Taking his time. Todd and Julie Chrisley‘s son Chase Chrisley is speaking out about his parents’ upcoming prison sentence.
The 26-year-old sat down with sister Savannah Chrisley on a recent episode of her “Unlocked” podcast to discuss the big changes that are coming for their family. The siblings confessed that they’ve “both been in weird places” while dealing with their parents’ legal drama, but Chase explained that he didn’t feel the need to address it publicly until now.
“I don’t owe the public an explanation,” he told his sister. “I don’t need to explain how I feel to anybody, other than the people that I care about and I love. Obviously, what we have been going through is hell, it is a terrible, terrible situation, but I have to try and find the good, even in the darkest time.”
The Chrisley Knows Best star continued: “I feel like throughout everything that we have been going through, it has made me appreciate things I did not appreciate as much in the past. It’s made me do a lot of reflecting and figure out who I am as a man and who I wanna be in 10 years, and then 10 years from there and 10 years from there.”
While other members of the reality TV family have been outspoken about the fraud trail and its verdict, Chase chose to stay relatively private for the sake of his parents and his fiancée, Emmy Medders, to whom he proposed in October.
“I think … I’ve come to the conclusion that I’m not going to worry about what everybody else [in] the world is thinking and saying about me,” the Growing Up Chrisley personality said. “I have to make sure that I’m good, so that I can be good for Emmy. I have to make sure my family is good emotionally and that I am in a [good] place emotionally so I can be there for my loved ones. That’s why I haven’t really said anything on Instagram. I feel like I’ve been doing the work behind the scenes, and I feel like that will pay off and let the work speak for itself.”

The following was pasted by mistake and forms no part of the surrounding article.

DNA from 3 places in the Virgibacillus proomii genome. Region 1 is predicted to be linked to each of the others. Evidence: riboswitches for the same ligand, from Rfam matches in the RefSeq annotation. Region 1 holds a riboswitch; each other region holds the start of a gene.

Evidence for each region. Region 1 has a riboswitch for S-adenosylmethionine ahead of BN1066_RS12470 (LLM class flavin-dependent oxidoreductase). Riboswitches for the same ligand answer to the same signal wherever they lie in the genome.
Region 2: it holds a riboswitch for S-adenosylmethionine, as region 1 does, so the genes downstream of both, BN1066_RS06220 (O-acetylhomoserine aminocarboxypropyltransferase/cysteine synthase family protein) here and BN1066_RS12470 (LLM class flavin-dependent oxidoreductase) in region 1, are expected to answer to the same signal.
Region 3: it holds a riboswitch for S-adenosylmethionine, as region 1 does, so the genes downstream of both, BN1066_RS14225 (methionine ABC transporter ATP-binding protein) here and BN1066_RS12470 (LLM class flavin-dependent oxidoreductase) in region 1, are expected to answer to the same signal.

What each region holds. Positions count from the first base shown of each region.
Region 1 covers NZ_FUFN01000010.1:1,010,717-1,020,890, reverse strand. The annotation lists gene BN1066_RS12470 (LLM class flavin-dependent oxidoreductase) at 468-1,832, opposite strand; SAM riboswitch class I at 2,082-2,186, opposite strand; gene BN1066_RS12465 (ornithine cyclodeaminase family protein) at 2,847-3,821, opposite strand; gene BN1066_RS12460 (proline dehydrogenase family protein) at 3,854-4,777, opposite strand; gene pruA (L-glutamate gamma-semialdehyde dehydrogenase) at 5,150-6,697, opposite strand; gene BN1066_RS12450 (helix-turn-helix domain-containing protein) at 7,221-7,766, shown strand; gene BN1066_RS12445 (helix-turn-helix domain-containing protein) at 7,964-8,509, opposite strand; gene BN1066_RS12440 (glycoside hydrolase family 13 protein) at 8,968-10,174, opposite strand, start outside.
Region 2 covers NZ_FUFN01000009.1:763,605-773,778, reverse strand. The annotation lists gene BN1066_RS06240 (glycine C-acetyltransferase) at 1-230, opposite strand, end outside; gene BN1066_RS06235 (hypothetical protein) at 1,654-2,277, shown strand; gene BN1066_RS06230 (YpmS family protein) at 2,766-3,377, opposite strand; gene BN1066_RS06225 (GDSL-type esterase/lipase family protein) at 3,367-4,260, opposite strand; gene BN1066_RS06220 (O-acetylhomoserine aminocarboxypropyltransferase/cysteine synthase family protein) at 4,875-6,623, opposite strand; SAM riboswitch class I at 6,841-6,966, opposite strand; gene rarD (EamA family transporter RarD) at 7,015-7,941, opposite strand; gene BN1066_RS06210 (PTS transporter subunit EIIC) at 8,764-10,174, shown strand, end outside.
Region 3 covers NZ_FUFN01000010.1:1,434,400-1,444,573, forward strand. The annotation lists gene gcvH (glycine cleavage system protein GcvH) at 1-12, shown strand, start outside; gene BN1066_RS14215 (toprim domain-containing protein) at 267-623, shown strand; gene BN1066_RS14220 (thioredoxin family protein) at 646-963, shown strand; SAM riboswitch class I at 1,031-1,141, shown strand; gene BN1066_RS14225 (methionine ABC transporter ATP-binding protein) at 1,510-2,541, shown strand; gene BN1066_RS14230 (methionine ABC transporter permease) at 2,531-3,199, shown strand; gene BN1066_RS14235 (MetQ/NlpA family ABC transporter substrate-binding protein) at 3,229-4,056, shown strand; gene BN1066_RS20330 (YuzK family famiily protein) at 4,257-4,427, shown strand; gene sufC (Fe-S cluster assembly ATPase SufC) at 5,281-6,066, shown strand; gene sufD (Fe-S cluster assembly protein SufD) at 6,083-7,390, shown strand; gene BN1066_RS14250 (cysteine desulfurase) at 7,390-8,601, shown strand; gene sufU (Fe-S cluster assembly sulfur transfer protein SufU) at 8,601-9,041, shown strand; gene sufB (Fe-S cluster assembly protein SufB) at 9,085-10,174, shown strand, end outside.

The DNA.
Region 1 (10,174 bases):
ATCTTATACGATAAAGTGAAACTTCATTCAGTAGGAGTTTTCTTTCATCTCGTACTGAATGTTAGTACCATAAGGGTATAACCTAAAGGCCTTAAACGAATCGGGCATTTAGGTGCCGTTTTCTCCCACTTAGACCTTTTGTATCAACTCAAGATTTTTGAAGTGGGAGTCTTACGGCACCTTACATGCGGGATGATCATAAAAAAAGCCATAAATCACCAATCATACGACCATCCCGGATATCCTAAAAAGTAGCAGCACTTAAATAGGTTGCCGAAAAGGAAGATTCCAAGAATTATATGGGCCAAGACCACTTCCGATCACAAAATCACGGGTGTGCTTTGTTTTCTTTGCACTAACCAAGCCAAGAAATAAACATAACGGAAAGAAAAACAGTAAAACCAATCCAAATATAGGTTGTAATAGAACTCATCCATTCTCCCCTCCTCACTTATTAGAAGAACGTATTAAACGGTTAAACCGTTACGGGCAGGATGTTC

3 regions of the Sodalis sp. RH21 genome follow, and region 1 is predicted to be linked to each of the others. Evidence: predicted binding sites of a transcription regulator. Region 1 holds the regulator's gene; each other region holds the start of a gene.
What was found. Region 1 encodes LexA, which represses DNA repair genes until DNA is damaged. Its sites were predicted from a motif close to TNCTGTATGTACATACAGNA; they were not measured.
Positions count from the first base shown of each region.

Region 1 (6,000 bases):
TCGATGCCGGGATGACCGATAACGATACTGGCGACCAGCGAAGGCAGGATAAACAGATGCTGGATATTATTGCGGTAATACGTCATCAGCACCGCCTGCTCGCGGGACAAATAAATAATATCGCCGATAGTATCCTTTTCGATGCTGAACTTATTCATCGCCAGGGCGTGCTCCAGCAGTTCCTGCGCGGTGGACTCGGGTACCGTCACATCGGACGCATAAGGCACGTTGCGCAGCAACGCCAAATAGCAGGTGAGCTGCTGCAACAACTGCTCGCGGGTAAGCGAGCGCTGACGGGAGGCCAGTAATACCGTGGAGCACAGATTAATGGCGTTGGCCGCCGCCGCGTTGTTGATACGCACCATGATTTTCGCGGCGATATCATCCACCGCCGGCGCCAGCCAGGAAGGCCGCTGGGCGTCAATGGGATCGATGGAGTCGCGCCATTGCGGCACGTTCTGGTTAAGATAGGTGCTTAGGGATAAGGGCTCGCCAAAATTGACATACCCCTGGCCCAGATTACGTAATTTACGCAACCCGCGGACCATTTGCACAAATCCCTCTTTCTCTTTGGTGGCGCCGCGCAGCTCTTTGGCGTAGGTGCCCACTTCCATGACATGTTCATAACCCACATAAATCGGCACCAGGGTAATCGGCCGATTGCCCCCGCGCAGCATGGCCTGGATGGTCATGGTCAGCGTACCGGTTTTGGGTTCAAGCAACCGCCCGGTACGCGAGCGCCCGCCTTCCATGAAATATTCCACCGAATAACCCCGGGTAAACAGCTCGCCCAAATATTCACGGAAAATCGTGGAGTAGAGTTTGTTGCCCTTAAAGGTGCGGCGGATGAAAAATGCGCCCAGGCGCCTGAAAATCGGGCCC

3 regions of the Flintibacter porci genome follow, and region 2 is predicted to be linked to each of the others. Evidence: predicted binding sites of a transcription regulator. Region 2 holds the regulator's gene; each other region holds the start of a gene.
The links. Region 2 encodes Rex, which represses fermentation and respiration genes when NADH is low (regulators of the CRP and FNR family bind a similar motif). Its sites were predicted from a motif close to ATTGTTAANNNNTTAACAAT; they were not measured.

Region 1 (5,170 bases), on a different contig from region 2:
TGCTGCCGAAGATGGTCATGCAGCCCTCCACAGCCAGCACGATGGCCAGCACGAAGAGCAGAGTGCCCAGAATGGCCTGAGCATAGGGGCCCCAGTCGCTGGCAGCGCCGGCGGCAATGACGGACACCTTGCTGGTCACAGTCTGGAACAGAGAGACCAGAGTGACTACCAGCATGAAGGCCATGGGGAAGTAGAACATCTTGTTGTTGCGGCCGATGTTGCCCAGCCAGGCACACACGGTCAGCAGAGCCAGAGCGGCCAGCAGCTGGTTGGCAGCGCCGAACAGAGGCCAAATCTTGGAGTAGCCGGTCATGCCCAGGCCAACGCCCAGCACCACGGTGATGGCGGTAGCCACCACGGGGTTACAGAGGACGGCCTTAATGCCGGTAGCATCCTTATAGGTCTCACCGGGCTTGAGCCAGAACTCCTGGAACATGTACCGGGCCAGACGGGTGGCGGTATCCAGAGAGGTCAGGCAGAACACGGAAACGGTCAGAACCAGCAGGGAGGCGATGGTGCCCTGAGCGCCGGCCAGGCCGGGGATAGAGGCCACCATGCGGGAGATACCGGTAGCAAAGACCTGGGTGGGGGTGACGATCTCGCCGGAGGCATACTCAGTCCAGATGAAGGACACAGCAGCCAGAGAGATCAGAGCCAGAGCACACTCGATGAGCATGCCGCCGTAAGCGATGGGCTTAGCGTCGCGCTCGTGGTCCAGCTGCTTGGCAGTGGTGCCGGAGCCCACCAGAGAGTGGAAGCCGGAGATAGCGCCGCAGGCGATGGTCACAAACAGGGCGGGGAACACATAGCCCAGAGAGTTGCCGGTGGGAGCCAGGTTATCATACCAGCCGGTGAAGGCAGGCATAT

Todd, 53, and Julie, 49, were indicted in 2019 on 12 counts of tax evasion, bank and wire fraud and conspiracy. The couple pleaded not guilty, placing the blame on former employee Mark Braddock for allegedly exaggerating their earnings. After several weeks in court, a jury found the USA Network alums guilty in June.
Five months later, the entrepreneur and his wife were sentenced to a combined 19 years in prison. The pair — who tied the knot in 1996 — reacted in a statement via their attorney.
“Yesterday was a difficult day for the Chrisley family. But Todd and Julie are people of faith, and that faith gives them strength as they appeal their convictions,” Todd and Julie’s lawyer told Us in November. “Their trial was marred by serious and repeated errors, including the government lying to jurors about what taxes the couple paid. Based on these issues, we are optimistic about the road ahead.”
Along with Chase and Savannah, 25, the TV stars share son Grayson, 16, and adopted daughter Chloe, 10, whose biological father is Todd and ex-wife Teresa Terry‘s son, Kyle. (The former couple also share daughter Lindsie.)
While speaking about their family’s legal troubles, Savannah and Chase confessed that their bond has been strained amid the drama. “I think part of the rift you and I have is there’s just an unspoken tension there and I think from me, it comes from seeing you move on with your life, because Mom and Dad have both said, ‘I don’t want you to stop living your life,’ like, ‘I want you to continue to progress and do the things that you want to do and grow and all those things,’” the Sassy by Savannah founder said on her podcast. “And you’re doing that when it comes to you and Emmy, and for me, I think because I don’t have that … there’s part of me that feels guilt for moving on in any way shape or form.”
Chase, meanwhile, pointed out that he’s been leaning on his faith during the trying time. “You need to know that you are not by yourself, you are not alone,” he told Savannah. “Whatever happens with Mom and Dad is in God’s hands. You don’t have to go through it by yourself, you don’t have to carry the responsibilities by yourself [and] you don’t have to do all of this stuff that you have put on yourself and think that you have to do it alone. … That’s what I’m here for.”
He reminded his sister: “You’re not alone. You cannot live the rest of your life trying to please our father. That’s what you have been doing your whole life, and your life cannot start until you learn to please you.”